Location: Research Programs2022 Annual Report
The Agrosecurity Partnerships for Innovative Research (ASPIRE) Program provides the framework by which NBAF will enhance America’s agricultural biosecurity by forming strategic partnerships to support the NBAF Strategic Plan and National Biodefense Strategy. This includes facilitating regional, national, and international collaborations, performing research gap analyses and capability assessments, creation of research and response networks, spurring innovation and enhancing participation of underrepresented populations within the animal-health scientific enterprise.
The goal of National Program 103, Animal Health, is to protect and ensure the safety of the Nation’s agriculture and food supply through improved disease detection, prevention, and control. Basic and applied research approaches will be applied to solve animal health problems of high national priority. The National Bio and Agro-Defense Facility (NBAF) will take over the mission of the Plum Island Animal Disease Center (PIADC) and be the ARS lead facility for Foreign Animal Disease research. NBAF will 1) provide solutions to problems associated with the control, eradication, and recovery of foreign and emerging diseases, and 2) maintain a portfolio of expertise that will allow ARS to rapidly respond to new and unforeseen disease threats. The research addresses the following research components in the 2022-2027 Animal Health National Program (NP 103) Action Plan: 1) Component 1: Biodefense, Problem Statement 1A, Control and eradicate foreign animal diseases and Problem Statement 1B: Predict and prevent emerging diseases. Further, the research addresses ARS Strategic Plan Goal 4.3 to protect and ensure the safety of the nation’s agriculture and food supply through improved disease detection, prevention, and control.
Objective 1. The Agrosecurity Partnerships for Innovative Research (ASPIRE) Program provides the framework by which ARS in Manhattan, Kansas, will enhance America’s agricultural biosecurity by forming strategic partnerships to support the ARS’s strategic plan and National Biodefense Strategy. This includes facilitating regional, national, and international collaborations, performing research gap analyses and capability assessments, the creation of research and response networks, spurring innovation and enhancing the participation of underrepresented populations within the animal-health scientific enterprise. A partnership was established with the Institute of Environmental and Human Health (TIEHH), at Texas Tech University for the following project: Detection and Characterization of Arboviruses and Environmental Influences on Transmission at the U.S. Wildlife and Livestock Interface. Activities conducted by TIEHH researchers directly in support the project objective, included ordering of primers and probes for Japanese Encephalitis Virus (JEV) and Rift Valley Fever virus (RVFV), and screening of mammalian and arthropod tissues and specimens. The TIEHH research team coordinated with a local private ranch owner to opportunistically collect post-mortem blood and tissue samples during a feral swine population reduction operation. Tissue samples were processed and stored in formaldehyde and frozen. Feral swine samples will be screened for JEV. A cell culture room has been established in the TIEHH biosafety level-3 (BSL-3) laboratory for support of this project. Additionally, mosquito samples in Lubbock County will be screened for JEV. A partnership was developed to better understand the epidemiology of Heartwater and to assess the risk of expansion of this disease and its vector, within the Caribbean region and beyond. Due to recruitment delays the initiation of the project has just been initiated. Two well-qualified graduate students have been identified to carry out the research and are currently receiving training in the required skills.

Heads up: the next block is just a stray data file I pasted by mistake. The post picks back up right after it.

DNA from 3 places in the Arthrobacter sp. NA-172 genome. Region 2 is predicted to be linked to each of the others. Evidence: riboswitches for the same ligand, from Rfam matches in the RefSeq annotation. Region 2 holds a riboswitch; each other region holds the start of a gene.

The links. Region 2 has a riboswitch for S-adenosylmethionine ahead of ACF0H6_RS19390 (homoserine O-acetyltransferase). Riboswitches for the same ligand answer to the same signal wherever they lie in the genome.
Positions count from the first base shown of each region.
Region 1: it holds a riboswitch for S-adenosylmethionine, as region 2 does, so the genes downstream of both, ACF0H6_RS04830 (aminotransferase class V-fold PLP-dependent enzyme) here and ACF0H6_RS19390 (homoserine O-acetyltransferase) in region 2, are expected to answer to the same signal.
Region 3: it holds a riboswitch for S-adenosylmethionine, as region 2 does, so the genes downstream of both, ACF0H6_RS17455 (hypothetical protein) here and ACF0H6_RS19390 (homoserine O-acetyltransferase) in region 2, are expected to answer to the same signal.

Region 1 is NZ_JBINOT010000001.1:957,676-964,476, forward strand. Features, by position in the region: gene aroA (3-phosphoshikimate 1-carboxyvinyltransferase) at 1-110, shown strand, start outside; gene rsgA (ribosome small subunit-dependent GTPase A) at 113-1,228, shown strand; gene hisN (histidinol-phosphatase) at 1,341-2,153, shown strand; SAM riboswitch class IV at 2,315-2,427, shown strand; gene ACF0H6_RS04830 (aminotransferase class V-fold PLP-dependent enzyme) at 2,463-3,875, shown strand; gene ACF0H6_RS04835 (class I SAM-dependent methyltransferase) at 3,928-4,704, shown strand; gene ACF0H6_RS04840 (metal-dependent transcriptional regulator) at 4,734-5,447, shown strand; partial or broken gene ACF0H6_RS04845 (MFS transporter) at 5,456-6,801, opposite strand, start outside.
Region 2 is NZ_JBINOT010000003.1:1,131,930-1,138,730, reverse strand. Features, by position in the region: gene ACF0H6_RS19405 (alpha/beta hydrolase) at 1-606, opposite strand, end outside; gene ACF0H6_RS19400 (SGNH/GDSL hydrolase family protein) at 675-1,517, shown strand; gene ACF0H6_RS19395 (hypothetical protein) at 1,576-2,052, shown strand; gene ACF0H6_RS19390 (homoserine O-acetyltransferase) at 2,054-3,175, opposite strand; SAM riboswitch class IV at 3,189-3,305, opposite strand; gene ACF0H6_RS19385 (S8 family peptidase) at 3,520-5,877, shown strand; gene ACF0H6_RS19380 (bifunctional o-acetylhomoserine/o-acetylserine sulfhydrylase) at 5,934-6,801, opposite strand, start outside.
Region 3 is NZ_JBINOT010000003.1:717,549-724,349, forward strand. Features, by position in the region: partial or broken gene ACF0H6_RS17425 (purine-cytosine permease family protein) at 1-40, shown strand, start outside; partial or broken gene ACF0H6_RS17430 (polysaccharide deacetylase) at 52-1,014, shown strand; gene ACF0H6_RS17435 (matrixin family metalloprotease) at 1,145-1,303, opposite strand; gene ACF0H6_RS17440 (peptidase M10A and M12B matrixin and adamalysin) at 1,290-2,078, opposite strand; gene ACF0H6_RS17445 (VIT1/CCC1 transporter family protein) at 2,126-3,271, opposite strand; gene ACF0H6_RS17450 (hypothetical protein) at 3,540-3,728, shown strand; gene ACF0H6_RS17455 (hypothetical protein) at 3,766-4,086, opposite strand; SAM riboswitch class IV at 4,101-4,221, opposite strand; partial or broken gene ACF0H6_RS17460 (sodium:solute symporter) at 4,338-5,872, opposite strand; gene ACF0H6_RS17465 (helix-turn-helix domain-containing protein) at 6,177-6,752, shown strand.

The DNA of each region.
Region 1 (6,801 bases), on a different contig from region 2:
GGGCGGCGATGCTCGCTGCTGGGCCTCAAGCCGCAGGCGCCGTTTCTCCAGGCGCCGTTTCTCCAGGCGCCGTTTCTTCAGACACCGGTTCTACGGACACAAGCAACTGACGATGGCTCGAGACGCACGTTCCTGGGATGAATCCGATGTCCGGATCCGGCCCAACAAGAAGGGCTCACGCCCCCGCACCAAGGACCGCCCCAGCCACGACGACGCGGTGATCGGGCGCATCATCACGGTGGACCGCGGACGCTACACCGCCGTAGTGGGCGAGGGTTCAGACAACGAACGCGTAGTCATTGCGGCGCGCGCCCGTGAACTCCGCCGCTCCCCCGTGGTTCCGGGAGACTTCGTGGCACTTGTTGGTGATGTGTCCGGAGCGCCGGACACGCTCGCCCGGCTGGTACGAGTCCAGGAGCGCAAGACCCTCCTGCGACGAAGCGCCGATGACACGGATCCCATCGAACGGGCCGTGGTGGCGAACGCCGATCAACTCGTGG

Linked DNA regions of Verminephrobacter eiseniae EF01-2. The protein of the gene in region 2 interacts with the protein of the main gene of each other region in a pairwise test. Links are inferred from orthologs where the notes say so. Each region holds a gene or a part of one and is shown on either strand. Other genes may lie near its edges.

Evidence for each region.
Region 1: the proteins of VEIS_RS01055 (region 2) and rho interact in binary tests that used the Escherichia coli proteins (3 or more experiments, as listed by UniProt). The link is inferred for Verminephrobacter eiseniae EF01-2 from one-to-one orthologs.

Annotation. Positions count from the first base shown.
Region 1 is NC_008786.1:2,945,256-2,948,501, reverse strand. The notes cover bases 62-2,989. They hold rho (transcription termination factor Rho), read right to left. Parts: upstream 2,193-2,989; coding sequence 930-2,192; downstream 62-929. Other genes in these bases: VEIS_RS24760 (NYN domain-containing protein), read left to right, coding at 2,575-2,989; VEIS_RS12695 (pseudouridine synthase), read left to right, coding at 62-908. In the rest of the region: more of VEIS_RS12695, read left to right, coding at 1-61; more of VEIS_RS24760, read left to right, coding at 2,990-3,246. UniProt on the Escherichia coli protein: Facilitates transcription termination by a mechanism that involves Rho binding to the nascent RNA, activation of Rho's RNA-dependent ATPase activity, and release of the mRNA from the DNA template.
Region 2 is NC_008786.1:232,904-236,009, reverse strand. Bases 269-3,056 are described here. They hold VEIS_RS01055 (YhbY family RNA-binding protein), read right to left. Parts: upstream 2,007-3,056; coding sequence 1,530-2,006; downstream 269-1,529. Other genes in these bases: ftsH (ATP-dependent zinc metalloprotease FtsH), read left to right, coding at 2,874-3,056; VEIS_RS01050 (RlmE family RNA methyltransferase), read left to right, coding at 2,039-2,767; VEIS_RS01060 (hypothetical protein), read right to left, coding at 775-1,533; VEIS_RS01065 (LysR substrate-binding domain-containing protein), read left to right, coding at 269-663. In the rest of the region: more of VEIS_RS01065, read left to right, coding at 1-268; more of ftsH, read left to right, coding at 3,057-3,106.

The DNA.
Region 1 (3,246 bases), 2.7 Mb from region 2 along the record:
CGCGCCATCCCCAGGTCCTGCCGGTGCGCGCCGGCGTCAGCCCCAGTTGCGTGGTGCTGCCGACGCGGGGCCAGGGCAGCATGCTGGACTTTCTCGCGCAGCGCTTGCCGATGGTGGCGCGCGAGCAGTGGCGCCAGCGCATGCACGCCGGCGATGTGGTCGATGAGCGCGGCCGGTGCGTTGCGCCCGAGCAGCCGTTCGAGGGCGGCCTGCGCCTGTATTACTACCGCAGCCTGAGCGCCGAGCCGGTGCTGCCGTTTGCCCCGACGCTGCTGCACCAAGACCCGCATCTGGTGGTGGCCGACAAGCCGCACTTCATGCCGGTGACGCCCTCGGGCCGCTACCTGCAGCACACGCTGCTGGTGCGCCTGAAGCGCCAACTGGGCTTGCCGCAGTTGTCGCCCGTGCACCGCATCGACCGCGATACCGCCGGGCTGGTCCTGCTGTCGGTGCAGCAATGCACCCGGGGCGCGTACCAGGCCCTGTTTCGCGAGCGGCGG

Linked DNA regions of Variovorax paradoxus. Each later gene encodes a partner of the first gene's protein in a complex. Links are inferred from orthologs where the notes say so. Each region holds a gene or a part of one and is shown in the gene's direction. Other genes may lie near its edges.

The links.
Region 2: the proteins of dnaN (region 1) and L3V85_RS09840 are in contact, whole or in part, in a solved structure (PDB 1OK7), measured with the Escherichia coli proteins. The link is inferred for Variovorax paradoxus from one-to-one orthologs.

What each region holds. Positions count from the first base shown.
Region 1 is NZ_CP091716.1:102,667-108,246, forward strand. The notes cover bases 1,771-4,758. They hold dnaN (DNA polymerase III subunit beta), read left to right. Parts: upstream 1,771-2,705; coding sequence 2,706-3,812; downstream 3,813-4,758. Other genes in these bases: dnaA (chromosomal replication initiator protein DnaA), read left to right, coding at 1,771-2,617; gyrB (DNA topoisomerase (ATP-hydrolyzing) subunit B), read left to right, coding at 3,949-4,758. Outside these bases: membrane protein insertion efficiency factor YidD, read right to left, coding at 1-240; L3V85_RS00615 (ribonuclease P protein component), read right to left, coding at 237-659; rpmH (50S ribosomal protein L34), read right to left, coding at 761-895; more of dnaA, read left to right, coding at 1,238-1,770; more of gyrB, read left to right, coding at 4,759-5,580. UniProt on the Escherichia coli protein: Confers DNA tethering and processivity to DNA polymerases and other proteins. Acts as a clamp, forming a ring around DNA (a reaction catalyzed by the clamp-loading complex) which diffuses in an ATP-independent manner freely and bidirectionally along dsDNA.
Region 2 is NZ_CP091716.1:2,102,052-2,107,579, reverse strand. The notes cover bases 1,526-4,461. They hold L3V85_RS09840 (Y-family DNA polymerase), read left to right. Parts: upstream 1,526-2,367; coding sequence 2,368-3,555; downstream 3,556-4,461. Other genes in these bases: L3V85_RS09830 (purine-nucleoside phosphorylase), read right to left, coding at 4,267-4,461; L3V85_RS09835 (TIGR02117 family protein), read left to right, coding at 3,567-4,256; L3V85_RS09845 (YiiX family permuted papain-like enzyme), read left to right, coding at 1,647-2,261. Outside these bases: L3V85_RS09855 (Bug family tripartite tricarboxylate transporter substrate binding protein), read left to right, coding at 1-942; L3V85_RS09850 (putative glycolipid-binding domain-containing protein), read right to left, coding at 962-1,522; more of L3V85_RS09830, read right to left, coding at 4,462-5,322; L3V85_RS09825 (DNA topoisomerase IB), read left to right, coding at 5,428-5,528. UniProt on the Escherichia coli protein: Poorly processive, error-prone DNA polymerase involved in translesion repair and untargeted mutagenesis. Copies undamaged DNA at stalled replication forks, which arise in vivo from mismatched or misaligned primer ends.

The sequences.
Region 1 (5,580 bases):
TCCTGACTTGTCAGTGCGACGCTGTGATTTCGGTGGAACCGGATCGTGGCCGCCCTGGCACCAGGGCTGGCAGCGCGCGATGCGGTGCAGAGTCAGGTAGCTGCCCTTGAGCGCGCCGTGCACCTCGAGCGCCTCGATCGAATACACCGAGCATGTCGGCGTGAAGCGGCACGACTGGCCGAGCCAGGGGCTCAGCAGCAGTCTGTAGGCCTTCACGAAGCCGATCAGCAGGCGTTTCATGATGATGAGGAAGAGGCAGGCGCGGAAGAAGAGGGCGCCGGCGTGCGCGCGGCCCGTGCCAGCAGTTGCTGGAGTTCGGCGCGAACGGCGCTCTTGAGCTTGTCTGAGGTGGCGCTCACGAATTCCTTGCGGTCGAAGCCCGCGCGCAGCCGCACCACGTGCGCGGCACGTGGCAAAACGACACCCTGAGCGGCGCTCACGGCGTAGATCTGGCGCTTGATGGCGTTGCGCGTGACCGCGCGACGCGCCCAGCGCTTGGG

1. System for screening wildlife for viruses. The transmission of pathogens between wildlife and domestic animals is a poorly understood threat to the prevention and control of infectious diseases. To develop new systems to better understand the maintenance and transmission of insect-transmitted viruses at the interface of wildlife and livestock in the United States, researchers at Texas Tech University, in collaboration with ARS researchers in Manhattan, Kansas, established a system to collect bio samples from feral swine and screen them for selected foreign viruses using molecular techniques. This system will provide baseline information on circulating viruses and support efforts on early detection and warning for viral pathogens.